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AU Systems Become a Target for GSE Reform

JUN 21, 2013 5:47pm ET
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After five years in conservatorship, Fannie Mae and Freddie Mac still use separate automated underwriting systems with different credit standards.

These differences in underwriting came as a surprise to officials at the Consumer Financial Protection Bureau when they decided to give GSE-eligible loans qualified mortgage status.

But it is well known in the mortgage industry, including the underwriting exceptions and variances the government-sponsored enterprises grant their largest customers.

Meanwhile, the AU systems continue to be a “black box” as far as most lenders are concerned. And the Mortgage Bankers Association wants to change that.

The AU systems for “both GSEs have always been black boxes masking their standards from their customers,” the MBA says in a new paper on transitioning to a new secondary market regime. “Despite being under government control, Fannie Mae and Freddie Mac are still not fully transparent about their AUS credit standards,” the MBA paper says.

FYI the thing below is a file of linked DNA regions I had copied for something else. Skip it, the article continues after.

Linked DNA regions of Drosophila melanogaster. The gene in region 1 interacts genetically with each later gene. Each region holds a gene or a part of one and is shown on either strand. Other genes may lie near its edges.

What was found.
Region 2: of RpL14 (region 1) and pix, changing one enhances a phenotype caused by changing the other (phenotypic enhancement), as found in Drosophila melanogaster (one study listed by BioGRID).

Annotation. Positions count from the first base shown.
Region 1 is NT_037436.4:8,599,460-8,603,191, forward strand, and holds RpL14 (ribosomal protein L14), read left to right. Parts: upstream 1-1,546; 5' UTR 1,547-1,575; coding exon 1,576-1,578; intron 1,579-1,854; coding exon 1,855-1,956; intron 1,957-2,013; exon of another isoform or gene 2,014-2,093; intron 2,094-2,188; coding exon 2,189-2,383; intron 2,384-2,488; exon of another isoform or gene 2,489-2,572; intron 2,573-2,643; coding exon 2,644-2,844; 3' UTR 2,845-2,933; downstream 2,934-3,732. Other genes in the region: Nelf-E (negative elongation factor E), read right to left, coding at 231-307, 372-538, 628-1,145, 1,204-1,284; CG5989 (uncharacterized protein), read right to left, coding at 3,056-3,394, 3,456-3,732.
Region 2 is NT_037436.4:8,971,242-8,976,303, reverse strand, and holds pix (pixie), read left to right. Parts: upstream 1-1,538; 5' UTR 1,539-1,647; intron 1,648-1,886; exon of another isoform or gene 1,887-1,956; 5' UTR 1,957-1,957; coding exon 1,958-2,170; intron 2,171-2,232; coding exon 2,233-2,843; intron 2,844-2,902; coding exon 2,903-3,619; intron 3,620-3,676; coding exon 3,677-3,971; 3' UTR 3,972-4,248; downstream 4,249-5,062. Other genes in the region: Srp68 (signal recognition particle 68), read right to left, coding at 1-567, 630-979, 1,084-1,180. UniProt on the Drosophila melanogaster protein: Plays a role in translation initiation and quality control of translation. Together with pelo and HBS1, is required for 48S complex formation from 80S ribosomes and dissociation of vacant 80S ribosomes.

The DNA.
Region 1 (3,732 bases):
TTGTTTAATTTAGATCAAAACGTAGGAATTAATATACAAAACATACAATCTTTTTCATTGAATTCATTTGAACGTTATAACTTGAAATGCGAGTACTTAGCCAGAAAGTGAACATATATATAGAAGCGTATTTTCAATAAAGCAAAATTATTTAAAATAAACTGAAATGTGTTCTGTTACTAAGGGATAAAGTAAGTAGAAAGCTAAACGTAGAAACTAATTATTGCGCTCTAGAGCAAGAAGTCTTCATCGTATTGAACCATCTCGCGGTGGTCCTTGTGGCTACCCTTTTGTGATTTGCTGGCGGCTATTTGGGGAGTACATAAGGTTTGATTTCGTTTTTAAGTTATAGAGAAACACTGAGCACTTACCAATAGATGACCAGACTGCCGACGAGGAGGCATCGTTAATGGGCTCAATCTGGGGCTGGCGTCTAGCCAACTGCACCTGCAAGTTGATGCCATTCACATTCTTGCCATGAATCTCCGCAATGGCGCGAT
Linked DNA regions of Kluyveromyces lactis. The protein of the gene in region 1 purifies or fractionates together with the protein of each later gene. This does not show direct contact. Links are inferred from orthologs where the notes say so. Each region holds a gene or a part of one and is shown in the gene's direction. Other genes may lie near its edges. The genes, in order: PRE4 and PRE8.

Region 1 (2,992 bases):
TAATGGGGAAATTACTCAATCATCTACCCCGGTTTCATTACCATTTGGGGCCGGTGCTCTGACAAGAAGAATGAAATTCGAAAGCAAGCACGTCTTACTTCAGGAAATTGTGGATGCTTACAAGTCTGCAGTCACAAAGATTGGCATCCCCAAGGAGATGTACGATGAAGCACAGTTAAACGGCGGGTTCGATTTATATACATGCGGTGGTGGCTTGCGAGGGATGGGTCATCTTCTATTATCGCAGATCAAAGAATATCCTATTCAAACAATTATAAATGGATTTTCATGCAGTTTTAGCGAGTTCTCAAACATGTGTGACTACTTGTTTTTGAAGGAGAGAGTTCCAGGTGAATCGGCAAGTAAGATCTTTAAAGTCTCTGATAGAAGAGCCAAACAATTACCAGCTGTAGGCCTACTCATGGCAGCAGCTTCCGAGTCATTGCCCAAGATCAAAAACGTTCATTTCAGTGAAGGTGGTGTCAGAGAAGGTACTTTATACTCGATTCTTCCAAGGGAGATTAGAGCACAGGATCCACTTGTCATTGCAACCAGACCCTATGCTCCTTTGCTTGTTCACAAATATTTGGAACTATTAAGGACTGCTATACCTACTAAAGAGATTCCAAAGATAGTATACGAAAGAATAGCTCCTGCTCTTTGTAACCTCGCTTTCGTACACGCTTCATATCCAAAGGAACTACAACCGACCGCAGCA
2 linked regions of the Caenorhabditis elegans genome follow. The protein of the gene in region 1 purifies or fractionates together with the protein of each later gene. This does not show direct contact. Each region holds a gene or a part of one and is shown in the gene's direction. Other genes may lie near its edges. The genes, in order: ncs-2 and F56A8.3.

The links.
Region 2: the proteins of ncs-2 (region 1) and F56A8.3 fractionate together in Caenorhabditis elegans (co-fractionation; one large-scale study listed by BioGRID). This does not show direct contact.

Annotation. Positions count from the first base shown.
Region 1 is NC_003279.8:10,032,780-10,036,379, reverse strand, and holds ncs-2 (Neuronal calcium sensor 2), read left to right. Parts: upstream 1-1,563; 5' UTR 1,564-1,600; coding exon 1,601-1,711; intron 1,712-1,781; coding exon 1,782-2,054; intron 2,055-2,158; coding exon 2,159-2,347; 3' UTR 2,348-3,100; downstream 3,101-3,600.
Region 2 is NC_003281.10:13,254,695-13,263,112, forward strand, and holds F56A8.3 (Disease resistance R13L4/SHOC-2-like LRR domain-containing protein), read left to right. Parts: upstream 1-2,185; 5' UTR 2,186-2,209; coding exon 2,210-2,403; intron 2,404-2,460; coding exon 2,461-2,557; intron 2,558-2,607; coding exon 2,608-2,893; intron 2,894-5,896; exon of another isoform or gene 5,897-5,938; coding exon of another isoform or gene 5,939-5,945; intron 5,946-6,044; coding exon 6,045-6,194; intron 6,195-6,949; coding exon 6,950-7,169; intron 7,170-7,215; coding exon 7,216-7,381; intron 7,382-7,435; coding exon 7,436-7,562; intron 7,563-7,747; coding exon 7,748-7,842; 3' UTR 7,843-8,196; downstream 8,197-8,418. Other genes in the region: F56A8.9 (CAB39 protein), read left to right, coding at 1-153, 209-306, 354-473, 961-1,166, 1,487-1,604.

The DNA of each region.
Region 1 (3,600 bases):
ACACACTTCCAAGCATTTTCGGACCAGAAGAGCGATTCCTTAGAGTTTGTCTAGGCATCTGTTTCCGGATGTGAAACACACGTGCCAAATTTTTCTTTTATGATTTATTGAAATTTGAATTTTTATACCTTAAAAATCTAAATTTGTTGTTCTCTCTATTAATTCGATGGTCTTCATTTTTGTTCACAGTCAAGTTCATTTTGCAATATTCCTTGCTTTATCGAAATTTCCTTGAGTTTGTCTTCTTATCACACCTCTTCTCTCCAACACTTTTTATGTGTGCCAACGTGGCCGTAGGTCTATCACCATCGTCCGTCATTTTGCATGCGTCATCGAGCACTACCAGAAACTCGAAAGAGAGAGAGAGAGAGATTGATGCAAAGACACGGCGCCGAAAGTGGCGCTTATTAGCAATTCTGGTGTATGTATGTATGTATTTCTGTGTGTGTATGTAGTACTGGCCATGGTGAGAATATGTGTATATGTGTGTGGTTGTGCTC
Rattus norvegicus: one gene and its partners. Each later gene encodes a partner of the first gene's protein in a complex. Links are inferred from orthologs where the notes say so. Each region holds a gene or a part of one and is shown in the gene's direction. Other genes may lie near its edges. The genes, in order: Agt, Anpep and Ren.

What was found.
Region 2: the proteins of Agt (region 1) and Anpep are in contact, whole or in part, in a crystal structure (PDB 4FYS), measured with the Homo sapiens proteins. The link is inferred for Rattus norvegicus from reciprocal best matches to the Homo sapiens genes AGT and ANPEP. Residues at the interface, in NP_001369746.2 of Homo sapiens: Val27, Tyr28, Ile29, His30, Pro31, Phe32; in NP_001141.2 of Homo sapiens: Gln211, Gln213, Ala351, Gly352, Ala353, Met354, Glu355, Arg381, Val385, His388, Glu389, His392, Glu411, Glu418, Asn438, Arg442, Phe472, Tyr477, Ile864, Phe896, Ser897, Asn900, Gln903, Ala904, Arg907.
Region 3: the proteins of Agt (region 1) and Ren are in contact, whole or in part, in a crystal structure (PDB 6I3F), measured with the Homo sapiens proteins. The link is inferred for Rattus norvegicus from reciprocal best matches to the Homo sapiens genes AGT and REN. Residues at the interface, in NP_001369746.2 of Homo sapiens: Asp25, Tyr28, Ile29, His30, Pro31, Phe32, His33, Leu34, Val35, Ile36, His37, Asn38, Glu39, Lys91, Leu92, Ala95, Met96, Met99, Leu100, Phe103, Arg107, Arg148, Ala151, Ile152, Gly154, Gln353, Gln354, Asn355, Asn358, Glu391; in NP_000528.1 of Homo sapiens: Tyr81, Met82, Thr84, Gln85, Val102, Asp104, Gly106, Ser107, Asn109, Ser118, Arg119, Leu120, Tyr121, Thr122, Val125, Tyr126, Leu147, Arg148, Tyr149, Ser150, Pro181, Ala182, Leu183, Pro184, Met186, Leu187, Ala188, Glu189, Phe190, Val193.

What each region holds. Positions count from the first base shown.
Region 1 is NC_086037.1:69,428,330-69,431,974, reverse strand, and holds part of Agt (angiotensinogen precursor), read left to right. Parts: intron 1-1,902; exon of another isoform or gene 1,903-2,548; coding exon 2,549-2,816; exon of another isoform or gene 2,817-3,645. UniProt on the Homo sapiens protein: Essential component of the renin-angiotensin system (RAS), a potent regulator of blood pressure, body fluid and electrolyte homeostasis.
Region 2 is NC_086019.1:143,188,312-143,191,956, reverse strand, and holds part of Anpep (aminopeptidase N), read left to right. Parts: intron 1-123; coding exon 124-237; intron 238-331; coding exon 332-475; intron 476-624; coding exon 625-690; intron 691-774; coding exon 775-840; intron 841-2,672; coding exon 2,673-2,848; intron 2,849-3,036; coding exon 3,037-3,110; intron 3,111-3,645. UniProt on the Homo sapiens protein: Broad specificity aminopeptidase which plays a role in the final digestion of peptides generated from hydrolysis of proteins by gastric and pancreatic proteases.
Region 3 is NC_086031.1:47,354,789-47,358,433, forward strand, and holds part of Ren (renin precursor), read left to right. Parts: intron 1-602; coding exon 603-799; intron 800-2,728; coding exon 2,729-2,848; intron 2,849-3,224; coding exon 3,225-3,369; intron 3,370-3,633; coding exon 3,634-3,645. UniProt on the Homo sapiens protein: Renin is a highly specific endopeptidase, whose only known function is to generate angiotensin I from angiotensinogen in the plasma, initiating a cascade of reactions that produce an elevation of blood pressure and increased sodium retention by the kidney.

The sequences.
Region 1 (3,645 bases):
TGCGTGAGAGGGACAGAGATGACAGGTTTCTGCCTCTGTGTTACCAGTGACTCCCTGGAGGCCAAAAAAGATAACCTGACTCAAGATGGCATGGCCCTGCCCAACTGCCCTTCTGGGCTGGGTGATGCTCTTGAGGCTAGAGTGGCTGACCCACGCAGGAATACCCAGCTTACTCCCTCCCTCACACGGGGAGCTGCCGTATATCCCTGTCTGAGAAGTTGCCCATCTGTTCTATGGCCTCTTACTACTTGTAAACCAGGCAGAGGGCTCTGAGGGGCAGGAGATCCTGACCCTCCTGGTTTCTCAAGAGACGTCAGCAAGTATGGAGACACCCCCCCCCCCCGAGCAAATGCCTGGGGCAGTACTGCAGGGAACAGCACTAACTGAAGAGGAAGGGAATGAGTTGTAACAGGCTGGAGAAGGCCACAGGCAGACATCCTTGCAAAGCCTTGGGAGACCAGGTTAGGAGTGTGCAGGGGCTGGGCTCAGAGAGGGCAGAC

The trade group wants the GSE regulator to direct Fannie and Freddie to employ the same credit underwriting standards. “The MBA believes that Fannie Mae and Freddie Mac should be required to synchronize their underwriting engines by yearend for all mortgage terms and products offered.” Taking these steps will make the mortgage market more competitive, the MBA claims, because lenders will understand the full extent of the credit box.

The mortgage bankers have issued several papers on various GSE issues. These papers suggest steps that can be taken now to improve the mortgage market while Congress continues to work on housing finance reform. The paper issued last week also calls on the FHFA and the GSEs to move toward a new approach to loan repurchases. The current policy allows Fannie and Freddie to demand repurchases of loans where the “purported underwriting defects and the borrower’s default are tenuous at best. In some cases these repurchase demands extend back to 10 years or more.” This approach forces lenders to tighten the credit standard. “Absent a clear and consistent repurchase, this is the only tool lenders have to mitigate repurchase risk,” the paper says.

Speaking at an event last week, MBA president and CEO David Stevens noted that Fannie and Freddie have streamlined their refinancing requirements under the direction of the GSE regulator. HARP has worked “great,” Stevens said at a Bipartisan Policy Center forum on housing finance reform. But HARP refinancings were slow to get out of the box until the FHFA “realized they had to deal with representations and warranties and streamline documentation,” Stevens said. The MBA CEO noted that the FHFA hasn’t made that kind of effort on the purchase side. Reps and warrants “remain overly onerous.”

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